Fae also love to mess with electronics since they are allergic to iron, which would explain why Heather, Josh, and Mikey’s footage was buried deep under the ruins of Rustin Parr’s house. They also greatly value their privacy, so would want to hide the evidence of their trickery. Fae’s iron sensitivity would also explain the manipulated film and videotapes in Book of Shadows, scrambled and hidden so as not to reveal the actual causes of the group hysteria, shared hallucinations, and mass murder. In 2016’s Blair Witch, their high-tech drone suddenly goes on the fritz and smashes to bits after its fall, which could be the Fae once again protecting their privacy and eliminating one aspect of iron from their victims’ possessions. 

Setting up rock cairns, hanging mysterious stick figures, and stealing human teeth: these are all tricksy Fae behaviors to scare humans and tenderize their flesh. In Blair Witch, Talia finds her own hair wrapped in a stick figure, and when they snap the twigs Talia snaps too. Like collecting teeth, Fae also collect hair, buttons, nails, and other human objects to add power to their enchantments.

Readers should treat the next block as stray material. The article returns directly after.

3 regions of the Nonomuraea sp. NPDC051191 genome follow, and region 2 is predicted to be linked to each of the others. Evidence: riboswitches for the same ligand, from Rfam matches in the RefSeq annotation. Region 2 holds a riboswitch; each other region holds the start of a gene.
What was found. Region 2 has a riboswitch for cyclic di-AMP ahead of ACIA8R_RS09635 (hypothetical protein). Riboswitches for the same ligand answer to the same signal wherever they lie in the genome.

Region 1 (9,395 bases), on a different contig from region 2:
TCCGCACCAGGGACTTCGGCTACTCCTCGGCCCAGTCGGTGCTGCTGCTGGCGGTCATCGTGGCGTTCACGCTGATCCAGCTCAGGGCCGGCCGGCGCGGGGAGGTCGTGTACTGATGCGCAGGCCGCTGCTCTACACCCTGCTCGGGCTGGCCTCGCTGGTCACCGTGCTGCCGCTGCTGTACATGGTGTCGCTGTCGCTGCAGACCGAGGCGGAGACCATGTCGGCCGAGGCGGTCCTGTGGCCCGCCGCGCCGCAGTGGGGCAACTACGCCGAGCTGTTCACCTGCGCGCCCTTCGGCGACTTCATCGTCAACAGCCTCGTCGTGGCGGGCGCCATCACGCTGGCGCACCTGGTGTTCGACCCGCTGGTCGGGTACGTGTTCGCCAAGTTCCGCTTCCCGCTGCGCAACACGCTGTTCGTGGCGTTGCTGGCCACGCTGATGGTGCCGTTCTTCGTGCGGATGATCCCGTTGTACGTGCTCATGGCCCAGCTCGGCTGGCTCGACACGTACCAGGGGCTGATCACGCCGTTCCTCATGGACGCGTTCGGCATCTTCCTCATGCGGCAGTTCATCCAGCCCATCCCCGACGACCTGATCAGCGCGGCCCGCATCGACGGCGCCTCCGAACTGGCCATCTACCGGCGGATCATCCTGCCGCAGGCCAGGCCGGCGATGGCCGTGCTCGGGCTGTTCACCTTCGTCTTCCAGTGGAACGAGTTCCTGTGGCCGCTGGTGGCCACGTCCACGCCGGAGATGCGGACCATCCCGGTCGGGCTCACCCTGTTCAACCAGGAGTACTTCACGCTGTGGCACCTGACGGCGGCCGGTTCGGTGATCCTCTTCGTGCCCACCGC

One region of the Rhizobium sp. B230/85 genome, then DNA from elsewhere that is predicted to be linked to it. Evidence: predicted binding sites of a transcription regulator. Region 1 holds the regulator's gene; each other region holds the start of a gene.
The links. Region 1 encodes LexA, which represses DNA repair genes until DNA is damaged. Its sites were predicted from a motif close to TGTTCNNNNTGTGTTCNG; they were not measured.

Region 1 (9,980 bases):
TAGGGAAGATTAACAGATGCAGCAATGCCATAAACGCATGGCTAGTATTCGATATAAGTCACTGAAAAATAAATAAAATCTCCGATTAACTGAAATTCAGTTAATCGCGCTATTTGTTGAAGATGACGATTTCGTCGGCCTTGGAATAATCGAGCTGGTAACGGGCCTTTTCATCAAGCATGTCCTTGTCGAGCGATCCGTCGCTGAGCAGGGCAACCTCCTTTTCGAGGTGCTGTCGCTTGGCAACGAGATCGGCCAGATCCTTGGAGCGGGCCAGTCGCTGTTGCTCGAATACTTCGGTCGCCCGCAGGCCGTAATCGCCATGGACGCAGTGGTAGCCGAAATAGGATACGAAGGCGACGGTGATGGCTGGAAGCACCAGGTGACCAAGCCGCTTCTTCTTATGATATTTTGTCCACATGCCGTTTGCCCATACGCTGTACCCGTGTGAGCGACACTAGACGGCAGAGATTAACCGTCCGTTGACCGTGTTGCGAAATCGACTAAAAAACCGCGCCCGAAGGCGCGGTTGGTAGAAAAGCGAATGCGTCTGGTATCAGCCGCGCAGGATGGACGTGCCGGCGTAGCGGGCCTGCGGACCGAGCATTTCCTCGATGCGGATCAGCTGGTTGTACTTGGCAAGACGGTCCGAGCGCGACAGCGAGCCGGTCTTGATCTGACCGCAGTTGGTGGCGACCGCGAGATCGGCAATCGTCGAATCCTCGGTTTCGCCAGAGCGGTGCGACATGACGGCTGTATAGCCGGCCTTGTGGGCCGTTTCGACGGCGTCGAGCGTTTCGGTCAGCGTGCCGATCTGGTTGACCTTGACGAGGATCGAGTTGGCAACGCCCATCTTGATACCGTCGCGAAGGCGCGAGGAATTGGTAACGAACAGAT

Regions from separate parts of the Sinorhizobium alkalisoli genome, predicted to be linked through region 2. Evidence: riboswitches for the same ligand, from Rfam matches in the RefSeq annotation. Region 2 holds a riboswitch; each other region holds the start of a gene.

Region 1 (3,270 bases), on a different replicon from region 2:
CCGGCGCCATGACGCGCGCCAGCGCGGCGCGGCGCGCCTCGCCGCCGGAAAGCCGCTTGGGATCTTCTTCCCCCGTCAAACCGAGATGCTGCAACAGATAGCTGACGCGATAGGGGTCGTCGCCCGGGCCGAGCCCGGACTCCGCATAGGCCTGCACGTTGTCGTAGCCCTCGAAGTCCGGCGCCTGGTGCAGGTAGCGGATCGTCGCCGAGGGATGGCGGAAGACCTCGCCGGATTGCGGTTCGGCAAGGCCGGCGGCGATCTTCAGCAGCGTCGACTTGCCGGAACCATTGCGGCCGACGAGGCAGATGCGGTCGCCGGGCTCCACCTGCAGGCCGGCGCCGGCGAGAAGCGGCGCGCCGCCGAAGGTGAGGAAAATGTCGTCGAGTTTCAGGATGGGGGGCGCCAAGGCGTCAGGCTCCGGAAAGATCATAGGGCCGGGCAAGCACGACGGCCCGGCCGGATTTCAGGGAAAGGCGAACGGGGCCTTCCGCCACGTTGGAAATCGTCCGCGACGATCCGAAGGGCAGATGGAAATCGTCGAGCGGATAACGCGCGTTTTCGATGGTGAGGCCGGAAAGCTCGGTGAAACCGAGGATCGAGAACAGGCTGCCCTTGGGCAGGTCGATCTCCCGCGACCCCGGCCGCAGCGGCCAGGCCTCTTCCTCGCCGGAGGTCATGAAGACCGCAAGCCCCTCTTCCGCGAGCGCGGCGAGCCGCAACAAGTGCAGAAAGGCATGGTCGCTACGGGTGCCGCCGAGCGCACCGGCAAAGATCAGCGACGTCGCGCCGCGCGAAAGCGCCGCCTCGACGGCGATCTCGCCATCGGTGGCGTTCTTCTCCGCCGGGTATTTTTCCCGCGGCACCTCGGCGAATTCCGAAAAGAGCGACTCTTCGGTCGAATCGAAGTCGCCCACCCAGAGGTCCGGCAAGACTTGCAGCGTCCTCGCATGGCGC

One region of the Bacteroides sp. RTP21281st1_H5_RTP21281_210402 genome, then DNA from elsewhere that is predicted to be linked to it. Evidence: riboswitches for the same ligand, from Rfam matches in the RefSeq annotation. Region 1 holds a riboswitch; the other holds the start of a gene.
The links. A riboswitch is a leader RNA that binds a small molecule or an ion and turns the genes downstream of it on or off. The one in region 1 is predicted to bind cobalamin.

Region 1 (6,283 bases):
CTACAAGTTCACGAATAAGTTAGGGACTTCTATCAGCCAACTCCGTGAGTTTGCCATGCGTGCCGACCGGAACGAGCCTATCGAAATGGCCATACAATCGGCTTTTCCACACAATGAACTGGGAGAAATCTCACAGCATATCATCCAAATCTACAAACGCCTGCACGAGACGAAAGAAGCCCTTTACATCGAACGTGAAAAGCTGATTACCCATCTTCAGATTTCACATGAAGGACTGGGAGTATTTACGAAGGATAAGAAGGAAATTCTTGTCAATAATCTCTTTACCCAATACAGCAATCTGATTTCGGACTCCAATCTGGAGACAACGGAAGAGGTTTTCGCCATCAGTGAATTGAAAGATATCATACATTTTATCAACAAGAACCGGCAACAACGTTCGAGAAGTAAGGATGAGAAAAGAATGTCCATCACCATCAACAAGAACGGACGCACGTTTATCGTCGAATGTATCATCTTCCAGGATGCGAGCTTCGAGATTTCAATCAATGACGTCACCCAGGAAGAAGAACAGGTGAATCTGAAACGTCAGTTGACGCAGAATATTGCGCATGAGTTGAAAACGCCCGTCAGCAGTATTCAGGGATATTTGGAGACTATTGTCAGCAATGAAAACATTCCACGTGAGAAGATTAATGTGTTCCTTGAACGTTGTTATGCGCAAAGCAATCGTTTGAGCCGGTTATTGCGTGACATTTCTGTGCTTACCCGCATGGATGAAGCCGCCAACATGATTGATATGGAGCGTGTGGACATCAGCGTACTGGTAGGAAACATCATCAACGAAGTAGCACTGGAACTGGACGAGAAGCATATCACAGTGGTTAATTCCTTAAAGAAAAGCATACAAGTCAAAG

Faeries can make structures appear and disappear to further alter humans’ sense of reality, explaining the huge tree the Book of Shadows crew see growing out of the foundations of Rustin Parr’s house, that’s later revealed to be a simple twig. “We brought something back with us,” Erica (Erica Leerhsen) says in Book of Shadows, and it’s true: taking one rock or twig or even a part of a leaf from a Faery circle increases the range of said circle, allowing the Fae to manipulate events miles away. From his home, Jeff (Jeffrey Donovan) sells rocks from the Black Hills as well as makes his own stick figures, giving the Fae easy access to the group as we see in the grotesque escalating events of mass murder. In Blair Witch, Rustin Parr’s house suddenly appears as the group continues retracing their steps through no fault of their own. The same supposedly nonexistent house in which Heather, Josh, and Mikey also meet their ends in the original movie.